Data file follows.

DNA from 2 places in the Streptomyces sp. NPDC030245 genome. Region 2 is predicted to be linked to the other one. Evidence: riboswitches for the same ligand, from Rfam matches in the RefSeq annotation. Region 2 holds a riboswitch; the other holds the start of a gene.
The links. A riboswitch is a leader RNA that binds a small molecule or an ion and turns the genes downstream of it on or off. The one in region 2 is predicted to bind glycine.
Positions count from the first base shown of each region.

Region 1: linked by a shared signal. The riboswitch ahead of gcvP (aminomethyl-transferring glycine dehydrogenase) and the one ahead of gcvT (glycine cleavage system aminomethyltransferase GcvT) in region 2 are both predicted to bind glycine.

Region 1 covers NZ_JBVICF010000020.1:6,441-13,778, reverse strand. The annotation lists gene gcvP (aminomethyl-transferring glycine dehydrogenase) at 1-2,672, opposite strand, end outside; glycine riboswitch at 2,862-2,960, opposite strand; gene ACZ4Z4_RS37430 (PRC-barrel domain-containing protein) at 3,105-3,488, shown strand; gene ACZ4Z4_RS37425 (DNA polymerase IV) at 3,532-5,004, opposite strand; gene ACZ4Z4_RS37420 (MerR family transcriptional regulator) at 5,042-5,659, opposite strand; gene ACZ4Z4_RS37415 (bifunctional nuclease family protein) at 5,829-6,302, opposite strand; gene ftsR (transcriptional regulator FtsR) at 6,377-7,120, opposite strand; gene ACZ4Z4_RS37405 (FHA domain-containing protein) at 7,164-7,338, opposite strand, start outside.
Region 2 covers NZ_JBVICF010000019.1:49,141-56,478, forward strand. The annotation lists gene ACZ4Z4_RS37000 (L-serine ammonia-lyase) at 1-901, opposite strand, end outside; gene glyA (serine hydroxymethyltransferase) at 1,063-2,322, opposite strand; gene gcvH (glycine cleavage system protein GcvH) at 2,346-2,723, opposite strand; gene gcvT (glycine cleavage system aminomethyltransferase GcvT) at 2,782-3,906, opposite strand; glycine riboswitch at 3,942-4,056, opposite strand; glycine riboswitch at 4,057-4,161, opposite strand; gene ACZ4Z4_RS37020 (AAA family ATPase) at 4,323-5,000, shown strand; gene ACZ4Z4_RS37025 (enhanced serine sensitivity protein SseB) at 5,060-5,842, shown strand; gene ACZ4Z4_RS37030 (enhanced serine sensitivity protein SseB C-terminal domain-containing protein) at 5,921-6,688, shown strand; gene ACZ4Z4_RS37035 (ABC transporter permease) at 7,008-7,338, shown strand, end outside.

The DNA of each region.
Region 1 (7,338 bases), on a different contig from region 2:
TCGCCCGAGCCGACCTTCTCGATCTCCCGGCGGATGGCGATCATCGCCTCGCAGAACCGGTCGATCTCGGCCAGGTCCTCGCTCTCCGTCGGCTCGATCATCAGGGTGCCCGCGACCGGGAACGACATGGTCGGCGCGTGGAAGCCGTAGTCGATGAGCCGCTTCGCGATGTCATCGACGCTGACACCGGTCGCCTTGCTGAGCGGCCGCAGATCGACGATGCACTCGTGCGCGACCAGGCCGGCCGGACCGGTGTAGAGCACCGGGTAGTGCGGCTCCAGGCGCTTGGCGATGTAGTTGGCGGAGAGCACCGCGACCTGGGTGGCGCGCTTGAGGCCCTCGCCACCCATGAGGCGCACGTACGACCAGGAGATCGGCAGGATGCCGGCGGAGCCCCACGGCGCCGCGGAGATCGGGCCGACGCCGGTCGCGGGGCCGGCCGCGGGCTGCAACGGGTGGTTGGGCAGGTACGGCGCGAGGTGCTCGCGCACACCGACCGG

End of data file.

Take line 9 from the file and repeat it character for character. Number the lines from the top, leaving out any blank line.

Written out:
TCGCCCGAGCCGACCTTCTCGATCTCCCGGCGGATGGCGATCATCGCCTCGCAGAACCGGTCGATCTCGGCCAGGTCCTCGCTCTCCGTCGGCTCGATCATCAGGGTGCCCGCGACCGGGAACGACATGGTCGGCGCGTGGAAGCCGTAGTCGATGAGCCGCTTCGCGATGTCATCGACGCTGACACCGGTCGCCTTGCTGAGCGGCCGCAGATCGACGATGCACTCGTGCGCGACCAGGCCGGCCGGACCGGTGTAGAGCACCGGGTAGTGCGGCTCCAGGCGCTTGGCGATGTAGTTGGCGGAGAGCACCGCGACCTGGGTGGCGCGCTTGAGGCCCTCGCCACCCATGAGGCGCACGTACGACCAGGAGATCGGCAGGATGCCGGCGGAGCCCCACGGCGCCGCGGAGATCGGGCCGACGCCGGTCGCGGGGCCGGCCGCGGGCTGCAACGGGTGGTTGGGCAGGTACGGCGCGAGGTGCTCGCGCACACCGACCGG